Two United Conservative Party leadership candidates Jason Kenney and Doug Schweitzer made a stop in Red Deer on Monday to entice Central Alberta voters just days ahead of the party’s leadership election.
Kenney, a former Harper government cabinet minister, was in Red Deer on Monday evening at the Harvest Centre where he talked to close to 250 people.
A brief question and answer period followed his speech where one local resident asked him what he would do about the crime issue in Central Alberta, should he become the party leader and eventually Alberta premier.
Kenney said growing the economy would be a fundamental way to address both drug addiction and crime concerns.
“If we have to hire more prosecutors, police and judges, so be it. That should be the top priority for additional spending and particularly to cut the crime rate we see here,” said Kenney.
While Kenney advocated to lower the crime rate in Central Alberta Monday night, Schweitzer, a Calgary lawyer, advocated for better health care for Central Albertans Monday morning.
Schweitzer said a majority of health care decisions are made in Edmonton. If he is elected, he would bring better health care services to Red Deer.
“Earlier in the campaign we announced we fully support to bring those heart attack services [a cardiac catheterization laboratory] to Central Alberta and Red Deer,” he said.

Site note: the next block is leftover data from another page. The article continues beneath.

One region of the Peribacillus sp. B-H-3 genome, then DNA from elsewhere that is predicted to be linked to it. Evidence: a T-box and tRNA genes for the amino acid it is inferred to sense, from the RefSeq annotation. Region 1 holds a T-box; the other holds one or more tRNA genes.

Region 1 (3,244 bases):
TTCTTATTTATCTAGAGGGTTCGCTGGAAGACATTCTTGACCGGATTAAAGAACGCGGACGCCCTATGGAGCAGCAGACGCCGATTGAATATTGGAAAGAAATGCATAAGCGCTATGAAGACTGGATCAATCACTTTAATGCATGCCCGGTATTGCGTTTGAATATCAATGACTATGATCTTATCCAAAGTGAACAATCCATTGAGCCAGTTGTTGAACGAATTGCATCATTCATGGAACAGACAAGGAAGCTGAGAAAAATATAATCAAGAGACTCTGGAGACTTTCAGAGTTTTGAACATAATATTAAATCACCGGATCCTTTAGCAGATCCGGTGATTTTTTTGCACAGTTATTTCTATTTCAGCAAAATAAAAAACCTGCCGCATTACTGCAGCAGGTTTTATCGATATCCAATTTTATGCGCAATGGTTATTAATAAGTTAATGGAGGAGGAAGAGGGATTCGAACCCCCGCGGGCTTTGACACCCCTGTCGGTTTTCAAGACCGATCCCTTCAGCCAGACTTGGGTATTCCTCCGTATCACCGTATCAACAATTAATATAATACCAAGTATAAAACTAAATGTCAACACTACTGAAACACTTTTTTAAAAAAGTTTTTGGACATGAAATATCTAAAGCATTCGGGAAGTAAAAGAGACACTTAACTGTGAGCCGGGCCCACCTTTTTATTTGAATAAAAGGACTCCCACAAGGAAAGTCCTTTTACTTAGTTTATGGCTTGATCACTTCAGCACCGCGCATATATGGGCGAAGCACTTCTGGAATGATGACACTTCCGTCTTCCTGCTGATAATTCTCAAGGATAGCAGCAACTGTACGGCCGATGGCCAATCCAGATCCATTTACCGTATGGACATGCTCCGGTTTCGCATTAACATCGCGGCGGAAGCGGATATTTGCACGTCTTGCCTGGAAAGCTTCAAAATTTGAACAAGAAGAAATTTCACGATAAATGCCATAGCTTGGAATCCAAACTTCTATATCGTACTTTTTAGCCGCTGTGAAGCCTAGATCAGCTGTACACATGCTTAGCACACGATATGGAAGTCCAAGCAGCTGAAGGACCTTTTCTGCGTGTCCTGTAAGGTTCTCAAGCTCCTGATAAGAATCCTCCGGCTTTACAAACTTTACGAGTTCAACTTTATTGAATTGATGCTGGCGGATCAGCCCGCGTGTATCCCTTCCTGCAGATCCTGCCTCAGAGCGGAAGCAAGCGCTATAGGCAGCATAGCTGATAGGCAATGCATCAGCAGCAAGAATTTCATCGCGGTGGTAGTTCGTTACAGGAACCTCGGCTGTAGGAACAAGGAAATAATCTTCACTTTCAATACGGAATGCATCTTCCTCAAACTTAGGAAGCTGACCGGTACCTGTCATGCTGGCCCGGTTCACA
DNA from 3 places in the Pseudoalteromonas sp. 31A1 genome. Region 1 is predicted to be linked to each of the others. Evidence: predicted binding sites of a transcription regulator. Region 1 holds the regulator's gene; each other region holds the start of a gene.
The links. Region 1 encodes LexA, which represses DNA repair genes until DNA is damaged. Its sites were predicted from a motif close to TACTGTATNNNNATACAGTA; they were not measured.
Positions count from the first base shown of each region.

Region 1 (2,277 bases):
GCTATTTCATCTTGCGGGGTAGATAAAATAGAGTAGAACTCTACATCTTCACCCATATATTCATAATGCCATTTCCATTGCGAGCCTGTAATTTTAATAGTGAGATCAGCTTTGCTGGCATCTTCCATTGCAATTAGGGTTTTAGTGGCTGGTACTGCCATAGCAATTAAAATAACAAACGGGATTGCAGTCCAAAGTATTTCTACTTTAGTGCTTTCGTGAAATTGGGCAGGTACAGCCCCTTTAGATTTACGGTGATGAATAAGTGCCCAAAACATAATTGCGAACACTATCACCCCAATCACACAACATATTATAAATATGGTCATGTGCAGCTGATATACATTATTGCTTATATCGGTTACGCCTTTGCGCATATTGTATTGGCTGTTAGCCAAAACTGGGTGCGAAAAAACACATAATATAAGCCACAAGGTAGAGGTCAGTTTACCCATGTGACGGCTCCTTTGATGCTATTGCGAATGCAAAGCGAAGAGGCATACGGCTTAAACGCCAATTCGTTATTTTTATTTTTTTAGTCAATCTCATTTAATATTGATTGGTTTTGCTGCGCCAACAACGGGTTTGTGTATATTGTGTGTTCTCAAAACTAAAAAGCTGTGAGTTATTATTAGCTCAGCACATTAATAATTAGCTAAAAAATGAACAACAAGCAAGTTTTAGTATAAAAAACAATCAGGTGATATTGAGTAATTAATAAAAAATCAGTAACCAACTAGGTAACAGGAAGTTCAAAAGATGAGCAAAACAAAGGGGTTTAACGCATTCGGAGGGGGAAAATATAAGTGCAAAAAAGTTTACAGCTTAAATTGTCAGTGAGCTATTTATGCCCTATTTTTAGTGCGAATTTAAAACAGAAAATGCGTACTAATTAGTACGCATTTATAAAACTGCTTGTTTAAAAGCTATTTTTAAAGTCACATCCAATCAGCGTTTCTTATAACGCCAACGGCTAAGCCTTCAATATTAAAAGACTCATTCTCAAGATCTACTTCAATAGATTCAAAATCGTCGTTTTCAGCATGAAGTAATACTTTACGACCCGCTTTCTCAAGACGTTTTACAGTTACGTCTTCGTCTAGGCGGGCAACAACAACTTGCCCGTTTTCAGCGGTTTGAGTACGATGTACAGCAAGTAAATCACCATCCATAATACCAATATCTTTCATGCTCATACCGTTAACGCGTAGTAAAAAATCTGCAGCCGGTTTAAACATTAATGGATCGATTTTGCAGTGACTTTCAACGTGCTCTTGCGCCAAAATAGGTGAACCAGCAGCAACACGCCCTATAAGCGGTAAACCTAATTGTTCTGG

Leadership candidate and former Wildrose Party leader Brian Jean was in Red Deer along with the other candidates on Oct. 3. Since then, candidate and former Wildrose Party president Jeff Callaway has withdrawn his name from the race.
Schweitzer who made a stop in Red Deer Monday morning also talked about growing the economy.
“With our campaign here, we want to make sure the first term of government is focused on making sure we get Alberta working again,” said Schweitzer.
He said, if he’s elected, there will be a tax relief immediately to signal to the market and businesses to hire again and focus on provincial growth.
Both candidates said they would better advocate for the province at the federal level — should they be become the UCP party leader and Alberta premier.
Kenney said he did not agree with Rachel Notley and Justin Trudeau’s direction for Alberta.
“Notley is acting more like a lapdog for Ottawa than a watchdog for Alberta,” said Kenney.
Schweitzer said the new leader in the province needs to better advocate for pipelines and scraping carbon tax.
UCP party members can begin voting for their choice of leader on Thursday at 9 a.m. Voting will close at 5 p.m. on Saturday.